Science: Tigers, Men, Stars, RAC

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Sabre-toothed tigers, the Piltdown man, the man in the moon, Depression, shooting stars, drugs, Element No. 87, the universe and an abstruse geometrical concept christened Rac-these and other matters were discussed & debated last week by the National Academy of Sciences, meeting in New Haven, Conn. For the first time in its history the Academy awarded its Henry Draper medal for research in astronomical physics to a woman: Harvard's Dr. Annie Jump Cannon, for her compilation of the Draper Memorial Catalog of 225,000 stars classified according to their spectra. Small Dr. Cannon is still searching them out. The Academy then turned to: Sabre-toothed Tigerst on whom nature played a sorry trick. "With small brain and powerful body and with the ferocity of both, this cat was more insistent on reaching and closing with its prey than probably any other animal." Then nature, which had evolved this perfect specimen, changed its environment, and the tiger, good for little but biting, soon disappeared.-Dr. John Campbell Merriam, president of the Carnegie Institution at Washington.

The Piltdown Man (Eoanthropus), who lived 1,125,000 years ago. and not Pithecanthropus erectus, who was wandering around as late as 500,000 B. C., was apparently the first true man. Darwin and Lamarck to the contrary, evolution is uniform, centrifugal, creational. It has proceeded steadily (Darwin said a minute "jump" in a favorable direction would survive in the species). It has developed outward from within the geneplasm (Lamarck thought the germ was affected from without by the activities of the body or the environment). Variation of species is the result of an original creative pattern which was within the germ from the beginning-Professor Henry Fairfield Osbom of the American Museum of Natural History.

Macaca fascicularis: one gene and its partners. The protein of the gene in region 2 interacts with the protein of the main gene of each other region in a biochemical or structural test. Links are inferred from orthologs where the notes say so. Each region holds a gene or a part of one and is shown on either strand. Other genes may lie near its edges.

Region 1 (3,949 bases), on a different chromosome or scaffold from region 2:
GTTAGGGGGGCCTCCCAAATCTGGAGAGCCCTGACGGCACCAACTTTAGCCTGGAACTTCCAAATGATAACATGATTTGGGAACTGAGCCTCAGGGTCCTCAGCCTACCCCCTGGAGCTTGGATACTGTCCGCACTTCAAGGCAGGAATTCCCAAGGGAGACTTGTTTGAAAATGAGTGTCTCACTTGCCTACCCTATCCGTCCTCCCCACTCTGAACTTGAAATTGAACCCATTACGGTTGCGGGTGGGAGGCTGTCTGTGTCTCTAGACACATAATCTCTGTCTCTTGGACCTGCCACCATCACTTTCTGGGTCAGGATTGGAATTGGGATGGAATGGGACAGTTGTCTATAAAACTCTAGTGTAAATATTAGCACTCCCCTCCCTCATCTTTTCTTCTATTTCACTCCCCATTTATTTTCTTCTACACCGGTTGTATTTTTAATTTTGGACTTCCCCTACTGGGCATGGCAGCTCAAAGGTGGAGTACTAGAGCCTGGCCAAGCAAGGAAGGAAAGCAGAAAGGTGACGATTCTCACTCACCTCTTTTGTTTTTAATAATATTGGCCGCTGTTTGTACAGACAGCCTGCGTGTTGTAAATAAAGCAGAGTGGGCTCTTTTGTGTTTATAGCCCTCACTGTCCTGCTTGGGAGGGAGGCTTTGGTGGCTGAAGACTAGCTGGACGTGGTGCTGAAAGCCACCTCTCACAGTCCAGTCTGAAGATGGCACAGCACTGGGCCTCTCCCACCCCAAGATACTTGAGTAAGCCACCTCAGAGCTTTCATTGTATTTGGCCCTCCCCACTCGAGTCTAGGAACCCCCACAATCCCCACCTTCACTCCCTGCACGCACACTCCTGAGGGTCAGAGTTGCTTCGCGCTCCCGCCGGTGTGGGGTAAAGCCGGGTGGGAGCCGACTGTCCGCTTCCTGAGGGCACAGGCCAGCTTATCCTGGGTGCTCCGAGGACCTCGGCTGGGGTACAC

Depression-born babies will probably grow into men and women of subnormal size (Professor Franz Boas of Columbia University). "Economic conditions influence the size of growing children. . . . Among the poor the period of adolescence is delayed and the final stature shorter than that of the well-to-do."

Drugs were used in successful treatment of 46 insane persons by Drs. H. Beckett Lang and John A. Pater son of Willard State Hospital, Willard. N. Y. Theirs was the first practical application of a recent Cornell University discovery that insanity is due partly to the colloids of the brain becoming too watery or too coagulated-like thick syrup. For watery colloids sodium amytal was given, for syrupy colloids sodium rhodanate.

Element No. 87's discovery was claimed last year by Dr. Fred Allison of Alabama Polytechnic Institute. Recently he said he had found No. 85, ekaiodine, the other unisolated element. Professor Jacob Papish also claimed discovery of No. 87, eka-cesium. He told the Academy he had made tests with Dr. Allison's magneto-optic device, found chemical mixtures sometimes made it register elements not really present.

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